of Montreal live at Koko
- By Josh Holliday -
- Apr 27, 2012
Nothing quite rekindles the exuberance of prepubescence like an of Montreal show and, irregardless of equine onstage invasions, visual splendour to accompany the avant-pop brilliance of Kevin Barnes et al. is now to be wholly expected. Their return to Mornington Crescent's one and only even slightly salubrious hangout Koko may have superficially seemed just that although hidden deep in amongst the indelible expressions of sheer jubilation etched onto each and every face and amidst enough cascading streamers to perpetuate an I'm From Barcelona world tour lies a smidgen of discomfort; the soggy gunk at the bottom of the party bag.
Barnes sniggers wickedly – and of course appositely – on forthcoming single 'Spiteful Intervention' as he yelps: "I spend my waking hours haunting my own life/ I made the one I love start crying tonight and it felt good" from beyond a lone keyboard centre stage, consequently becoming the snide party popper in the corner intent on malfunctioning freshly opened presents in vain attempt to equilibrate a crippling jealousy. Upping the ante (and the age reference) are lyrics of terrorised psyches ('We Will Commit Wolf Murder'); the perils of chemical intoxication ('Heimdalsgate Like a Promethean Curse'); "performance breakdown" ('The Past is a Grotesque Animal') although with regard to Barnes' personal performance it is – at least from external perspective – effortlessly imperious and utterly immaculate. That is to say that whichever piece of proverbial cake he's stuffed down, its icing's seemingly laced with something to alter and quite arguably ameliorate the mind.
However from the slow-mo disco of 'Godly Intersex' to oddball glam jam 'You Do Mutilate? (Part One)' this is one heck of a celebration – tinged with substance lightly cosmic – like nothing Kool & the Gang could ever even so much as envisage. And although innumerable balloons are floated out into the open arms of the adoring slumped over the barrier a little lethargically, as though the Athens alt. stalwarts were to pack the withered latex prior to each jaunt purely out of a sense of necessity; of pandering to the preconception of their retina-scorching spectacular, the evening's irrevocably joyous.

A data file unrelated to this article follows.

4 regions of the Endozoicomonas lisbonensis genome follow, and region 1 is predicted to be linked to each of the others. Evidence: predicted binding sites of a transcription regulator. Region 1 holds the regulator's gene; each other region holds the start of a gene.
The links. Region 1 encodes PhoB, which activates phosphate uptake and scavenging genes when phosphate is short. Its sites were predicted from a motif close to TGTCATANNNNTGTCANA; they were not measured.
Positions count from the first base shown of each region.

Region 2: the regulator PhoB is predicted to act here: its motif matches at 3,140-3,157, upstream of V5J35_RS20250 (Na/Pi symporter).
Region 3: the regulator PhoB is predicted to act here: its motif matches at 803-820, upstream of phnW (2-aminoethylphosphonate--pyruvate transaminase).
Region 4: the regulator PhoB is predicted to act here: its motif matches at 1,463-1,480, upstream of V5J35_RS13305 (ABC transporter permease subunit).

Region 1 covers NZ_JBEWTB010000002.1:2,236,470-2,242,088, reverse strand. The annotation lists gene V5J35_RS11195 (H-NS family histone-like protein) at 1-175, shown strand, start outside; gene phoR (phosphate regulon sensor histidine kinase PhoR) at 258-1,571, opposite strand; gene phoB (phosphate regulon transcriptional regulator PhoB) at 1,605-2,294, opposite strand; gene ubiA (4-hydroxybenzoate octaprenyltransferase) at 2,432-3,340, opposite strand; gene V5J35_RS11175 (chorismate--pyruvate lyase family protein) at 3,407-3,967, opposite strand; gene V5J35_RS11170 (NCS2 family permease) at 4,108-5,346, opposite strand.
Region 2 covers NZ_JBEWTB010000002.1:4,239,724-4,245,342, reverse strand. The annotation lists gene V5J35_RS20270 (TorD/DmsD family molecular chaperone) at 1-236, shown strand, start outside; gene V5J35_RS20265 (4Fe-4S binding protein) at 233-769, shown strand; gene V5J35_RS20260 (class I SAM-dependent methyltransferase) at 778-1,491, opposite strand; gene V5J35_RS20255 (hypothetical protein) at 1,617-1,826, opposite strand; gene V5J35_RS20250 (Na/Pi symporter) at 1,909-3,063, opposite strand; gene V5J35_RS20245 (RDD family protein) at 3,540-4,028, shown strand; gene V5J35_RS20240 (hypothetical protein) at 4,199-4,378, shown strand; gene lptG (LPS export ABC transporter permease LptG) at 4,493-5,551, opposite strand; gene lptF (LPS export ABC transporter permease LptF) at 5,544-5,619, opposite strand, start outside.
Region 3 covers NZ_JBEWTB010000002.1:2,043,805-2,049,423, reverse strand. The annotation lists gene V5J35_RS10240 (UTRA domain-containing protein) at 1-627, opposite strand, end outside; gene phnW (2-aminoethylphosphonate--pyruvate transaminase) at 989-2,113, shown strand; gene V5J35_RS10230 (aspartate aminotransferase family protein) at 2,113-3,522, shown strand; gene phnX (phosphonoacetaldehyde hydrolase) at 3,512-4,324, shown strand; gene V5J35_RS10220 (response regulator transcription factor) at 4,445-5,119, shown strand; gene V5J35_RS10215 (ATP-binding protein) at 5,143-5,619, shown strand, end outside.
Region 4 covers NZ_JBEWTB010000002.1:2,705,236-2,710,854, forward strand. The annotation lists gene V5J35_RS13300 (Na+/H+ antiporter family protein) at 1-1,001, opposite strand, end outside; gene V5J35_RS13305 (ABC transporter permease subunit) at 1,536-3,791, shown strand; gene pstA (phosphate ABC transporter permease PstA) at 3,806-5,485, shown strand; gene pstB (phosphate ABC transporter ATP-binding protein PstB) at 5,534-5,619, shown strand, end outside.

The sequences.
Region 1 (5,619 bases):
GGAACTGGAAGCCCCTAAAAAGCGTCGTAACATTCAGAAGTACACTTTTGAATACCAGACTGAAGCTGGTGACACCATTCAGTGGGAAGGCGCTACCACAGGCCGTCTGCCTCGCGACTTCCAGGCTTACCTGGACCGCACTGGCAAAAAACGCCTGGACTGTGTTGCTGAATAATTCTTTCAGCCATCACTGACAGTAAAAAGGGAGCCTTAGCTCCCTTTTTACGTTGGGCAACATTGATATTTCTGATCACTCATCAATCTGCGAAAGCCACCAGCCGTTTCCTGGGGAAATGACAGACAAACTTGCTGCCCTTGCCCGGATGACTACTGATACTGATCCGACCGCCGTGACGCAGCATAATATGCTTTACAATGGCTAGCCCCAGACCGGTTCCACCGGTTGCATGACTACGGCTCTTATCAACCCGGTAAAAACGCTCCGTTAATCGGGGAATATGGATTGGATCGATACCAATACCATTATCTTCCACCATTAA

Moreover as stimulating as it may be to see Barnes stumble about the ankles of his masked and moustached henchmen, sofa cushions stuffed down shirts, or for his asymmetric shadow to be cast upon hallucinatory swirls of what looks like ruptured kaleidoscope splurged all over the whitest of sheets it's musically that of Montreal truly beguile. 'Dour Percentage' signals a Motown resurgence as flutes and falsettos combine and, although it couldn't be much further removed from the zippy Zappa rollick of 'Suffer For Fashion', the unremitting pace of the show paired with the consistently superb, slightly lisped vocals of our omnisexual guide through the periodically weird yet perennially wonderful ensures an enviable coherency courses throughout.
It is, quite unmistakably however, the Kevin Barnes show and that even despite the evident adroitness of unfathomably gifted sometime arranger Kishi Bashi, longstanding keyboardist Dottie Alexander and the various associates of the Elephant 6 collective here conglomerated. Gradually disrobing, he ends the show topless, doused in ticker tape thus looking more Iggy Pop than Elf Power and although quite evidently still up for even the most ebullient of parties – the aftershow at nearby grot hole The Wheelbarrow is needless to say frequented – the inner child is plagued, as are we all, with ageing exterior. That may go a little way to explaining what is a slightly lackadaisical strip show in its latter stages although after nigh on two hours of relentless flamboyance (even if it may have now been toned down a touch) the energy levels required remain extreme. It's not to say that Barnes is nearing retirement nor recession from the spotlights he so patently craves; indeed he only turns thirty-eight next month.
Yet his ability to harness an unadulterated youthfulness and channel it into the rapturous likes of funk slump 'Gronlandic Edit' or smoother-than-fresh-born-face closer 'A Sentence of Sorts in Kongsvinger' is extortionately covetable. It's almost as though J. M. Barrie left Barnes directions to the whereabouts of Never Never Land in the will and left us to longingly gaze in from the outside. However to have been let into this polychromatic, if mildly hedonistic haven for a clutch of fleeting moments seems privilege enough, for it's been one disco party you're left wishing could go on all night.
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